skiddy


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skid·dy

 (skĭd′ē)
adj. skid·di·er, skid·di·est
Liable to skid or cause skidding: a light, skiddy car; skiddy roads.

skid•dy

(ˈskɪd i)

adj. -di•er, -di•est.
tending to skid or cause skidding.
[1900–05]
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References in periodicals archive ?
Mark Wood is a quick, skiddy sort of bowler, so England didn't really have someone to partner Chris Woakes, like Australia had with Jason Behrendorff to back up Mitchell Starc.
It was a little skiddy as well so didn't want to do sweeping.
Capable of eye-catching speed from a low, skiddy trajectory but occasionally tempted to settle into more prosaic spells.
Capable of eyecatching speed from a low, skiddy trajectory but occasionally tempted to settle into more prosaic spells.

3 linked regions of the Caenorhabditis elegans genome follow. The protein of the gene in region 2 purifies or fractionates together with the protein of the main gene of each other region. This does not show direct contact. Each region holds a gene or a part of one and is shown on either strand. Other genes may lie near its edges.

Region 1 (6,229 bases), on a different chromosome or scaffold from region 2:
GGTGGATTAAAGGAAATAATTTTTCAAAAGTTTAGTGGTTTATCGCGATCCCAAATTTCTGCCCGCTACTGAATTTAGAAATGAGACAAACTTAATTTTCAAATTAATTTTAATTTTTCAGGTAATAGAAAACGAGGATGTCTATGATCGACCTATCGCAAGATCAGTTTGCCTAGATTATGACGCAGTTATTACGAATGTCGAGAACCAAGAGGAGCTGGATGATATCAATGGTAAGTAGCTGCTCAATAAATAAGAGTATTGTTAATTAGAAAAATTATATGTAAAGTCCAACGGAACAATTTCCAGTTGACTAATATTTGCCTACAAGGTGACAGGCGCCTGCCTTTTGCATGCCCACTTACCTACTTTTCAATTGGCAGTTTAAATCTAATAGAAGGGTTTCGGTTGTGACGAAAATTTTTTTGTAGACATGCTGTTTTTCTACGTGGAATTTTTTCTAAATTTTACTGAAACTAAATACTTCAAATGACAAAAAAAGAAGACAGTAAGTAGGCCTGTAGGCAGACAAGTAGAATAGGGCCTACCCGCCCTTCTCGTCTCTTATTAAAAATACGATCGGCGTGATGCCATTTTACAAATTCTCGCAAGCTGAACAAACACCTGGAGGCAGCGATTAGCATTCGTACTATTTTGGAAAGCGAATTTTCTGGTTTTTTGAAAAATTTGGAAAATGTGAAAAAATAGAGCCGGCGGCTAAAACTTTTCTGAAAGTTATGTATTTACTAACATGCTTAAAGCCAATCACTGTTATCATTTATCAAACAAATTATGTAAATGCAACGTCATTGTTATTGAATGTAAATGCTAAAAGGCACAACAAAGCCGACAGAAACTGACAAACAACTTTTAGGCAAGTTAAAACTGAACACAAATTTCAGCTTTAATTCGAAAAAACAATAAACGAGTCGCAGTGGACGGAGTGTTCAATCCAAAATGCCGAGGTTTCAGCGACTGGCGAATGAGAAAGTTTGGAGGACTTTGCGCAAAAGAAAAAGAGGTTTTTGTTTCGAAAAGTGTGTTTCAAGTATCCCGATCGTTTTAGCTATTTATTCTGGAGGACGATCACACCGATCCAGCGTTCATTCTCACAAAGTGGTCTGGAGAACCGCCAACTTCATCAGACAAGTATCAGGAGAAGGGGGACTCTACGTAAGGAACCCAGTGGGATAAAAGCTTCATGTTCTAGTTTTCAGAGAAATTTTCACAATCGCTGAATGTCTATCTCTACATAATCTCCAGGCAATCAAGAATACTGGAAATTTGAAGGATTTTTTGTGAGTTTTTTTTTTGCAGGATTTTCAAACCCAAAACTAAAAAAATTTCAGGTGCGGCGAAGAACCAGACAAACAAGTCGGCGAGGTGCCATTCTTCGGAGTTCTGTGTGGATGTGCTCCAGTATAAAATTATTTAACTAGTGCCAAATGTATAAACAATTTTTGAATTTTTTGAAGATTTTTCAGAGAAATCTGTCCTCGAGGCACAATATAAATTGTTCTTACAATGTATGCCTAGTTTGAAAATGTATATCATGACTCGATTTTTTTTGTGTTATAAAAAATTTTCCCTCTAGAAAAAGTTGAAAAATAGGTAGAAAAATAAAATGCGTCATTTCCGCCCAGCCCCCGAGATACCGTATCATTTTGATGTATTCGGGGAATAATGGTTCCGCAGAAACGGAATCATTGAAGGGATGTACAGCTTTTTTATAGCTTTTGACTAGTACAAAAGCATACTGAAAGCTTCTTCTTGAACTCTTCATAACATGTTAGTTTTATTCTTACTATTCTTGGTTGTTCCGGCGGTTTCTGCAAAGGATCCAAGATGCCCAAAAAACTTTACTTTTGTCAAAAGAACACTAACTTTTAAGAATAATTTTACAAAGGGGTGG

We talked at the interval bowling slightly at back of a length because the wicket was quite skiddy," he said.
He was short, left-arm and skiddy, and scored a few runs in the lower-middle order.
He impressed with his unique action he takes off on his right foot in his pre-delivery stride and lands on the right foot again and skiddy pace.
The key was to hold your shape when you play your shots, especially on these low and skiddy wickets.
The mare had approached the 'show' hurdle at speed and came to a skiddy stop, lifting Russell out of the saddle, but without threatening to unseat him.
Leaden skies, skiddy pitches and swampy outfields would have put a spring in the step of bowlers across the region - but most games, particularly those around Southport itself, simply couldn't go ahead.
He TO GO: Wood might not have taken any wickets at The Oval, but his extra pace and skiddy style makes him a vital partnership-breaker in his first global tournament.
But his attacking instincts left him in no position to deal with some skiddy extra pace as Barry McCarthy's next ball pinned him lbw.